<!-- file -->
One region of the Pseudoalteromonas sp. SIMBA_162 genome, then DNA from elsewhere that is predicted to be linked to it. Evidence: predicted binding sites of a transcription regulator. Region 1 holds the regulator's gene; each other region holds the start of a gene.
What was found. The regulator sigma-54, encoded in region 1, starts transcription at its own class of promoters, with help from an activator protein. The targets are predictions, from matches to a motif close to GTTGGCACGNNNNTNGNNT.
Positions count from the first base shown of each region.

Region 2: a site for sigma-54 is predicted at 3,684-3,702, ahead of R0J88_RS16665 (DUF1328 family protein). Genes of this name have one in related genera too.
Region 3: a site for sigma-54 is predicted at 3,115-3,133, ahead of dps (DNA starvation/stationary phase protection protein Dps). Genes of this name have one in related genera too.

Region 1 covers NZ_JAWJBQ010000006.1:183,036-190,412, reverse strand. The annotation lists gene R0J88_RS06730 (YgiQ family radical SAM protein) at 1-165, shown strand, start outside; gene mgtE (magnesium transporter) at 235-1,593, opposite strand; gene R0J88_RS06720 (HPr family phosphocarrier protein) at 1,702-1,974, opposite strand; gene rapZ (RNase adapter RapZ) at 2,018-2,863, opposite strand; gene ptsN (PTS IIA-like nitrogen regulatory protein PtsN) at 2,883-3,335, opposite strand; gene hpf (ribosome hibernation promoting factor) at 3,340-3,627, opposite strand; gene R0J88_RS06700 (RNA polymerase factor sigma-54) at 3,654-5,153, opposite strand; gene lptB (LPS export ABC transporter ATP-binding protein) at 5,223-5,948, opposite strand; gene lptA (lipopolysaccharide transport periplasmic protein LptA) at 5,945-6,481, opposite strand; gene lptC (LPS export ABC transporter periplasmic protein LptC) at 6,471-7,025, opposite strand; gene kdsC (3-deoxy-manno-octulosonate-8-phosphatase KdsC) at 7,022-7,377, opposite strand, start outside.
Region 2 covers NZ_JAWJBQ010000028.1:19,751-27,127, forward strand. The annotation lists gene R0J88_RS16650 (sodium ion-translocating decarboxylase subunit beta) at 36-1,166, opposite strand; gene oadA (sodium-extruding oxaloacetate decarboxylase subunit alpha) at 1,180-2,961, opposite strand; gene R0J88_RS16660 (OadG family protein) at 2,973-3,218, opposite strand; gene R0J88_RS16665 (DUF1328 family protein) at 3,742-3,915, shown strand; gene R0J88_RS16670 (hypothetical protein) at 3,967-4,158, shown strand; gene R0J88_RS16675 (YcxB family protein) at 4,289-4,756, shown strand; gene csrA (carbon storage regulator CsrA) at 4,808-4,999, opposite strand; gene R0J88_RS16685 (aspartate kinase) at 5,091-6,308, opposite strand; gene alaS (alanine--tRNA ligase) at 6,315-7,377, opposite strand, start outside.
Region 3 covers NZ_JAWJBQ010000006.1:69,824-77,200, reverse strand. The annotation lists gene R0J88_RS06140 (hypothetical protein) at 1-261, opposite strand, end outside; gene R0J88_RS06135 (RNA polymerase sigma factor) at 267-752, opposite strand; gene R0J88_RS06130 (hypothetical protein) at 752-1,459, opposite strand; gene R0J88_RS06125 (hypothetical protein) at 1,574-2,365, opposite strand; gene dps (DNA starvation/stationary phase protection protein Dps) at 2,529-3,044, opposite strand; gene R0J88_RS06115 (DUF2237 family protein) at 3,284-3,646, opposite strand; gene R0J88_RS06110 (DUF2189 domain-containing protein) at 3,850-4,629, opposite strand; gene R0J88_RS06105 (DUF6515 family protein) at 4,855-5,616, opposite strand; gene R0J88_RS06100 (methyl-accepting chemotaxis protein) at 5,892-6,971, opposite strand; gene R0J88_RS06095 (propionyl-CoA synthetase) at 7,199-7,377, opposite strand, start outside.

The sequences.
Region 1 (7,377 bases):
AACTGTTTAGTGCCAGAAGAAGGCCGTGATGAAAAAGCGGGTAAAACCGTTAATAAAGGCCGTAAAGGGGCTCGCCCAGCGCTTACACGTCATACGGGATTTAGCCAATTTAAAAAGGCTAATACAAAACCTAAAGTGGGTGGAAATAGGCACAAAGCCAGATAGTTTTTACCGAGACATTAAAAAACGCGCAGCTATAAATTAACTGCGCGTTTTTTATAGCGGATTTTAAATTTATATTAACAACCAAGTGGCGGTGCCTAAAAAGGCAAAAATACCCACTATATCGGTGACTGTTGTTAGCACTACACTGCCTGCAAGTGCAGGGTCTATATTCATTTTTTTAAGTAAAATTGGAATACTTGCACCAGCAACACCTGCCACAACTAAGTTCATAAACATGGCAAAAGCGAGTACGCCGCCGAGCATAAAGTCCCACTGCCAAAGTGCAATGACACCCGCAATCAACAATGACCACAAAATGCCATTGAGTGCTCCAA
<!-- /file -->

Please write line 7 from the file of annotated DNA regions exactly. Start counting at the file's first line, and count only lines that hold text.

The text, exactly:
Region 2 covers NZ_JAWJBQ010000028.1:19,751-27,127, forward strand. The annotation lists gene R0J88_RS16650 (sodium ion-translocating decarboxylase subunit beta) at 36-1,166, opposite strand; gene oadA (sodium-extruding oxaloacetate decarboxylase subunit alpha) at 1,180-2,961, opposite strand; gene R0J88_RS16660 (OadG family protein) at 2,973-3,218, opposite strand; gene R0J88_RS16665 (DUF1328 family protein) at 3,742-3,915, shown strand; gene R0J88_RS16670 (hypothetical protein) at 3,967-4,158, shown strand; gene R0J88_RS16675 (YcxB family protein) at 4,289-4,756, shown strand; gene csrA (carbon storage regulator CsrA) at 4,808-4,999, opposite strand; gene R0J88_RS16685 (aspartate kinase) at 5,091-6,308, opposite strand; gene alaS (alanine--tRNA ligase) at 6,315-7,377, opposite strand, start outside.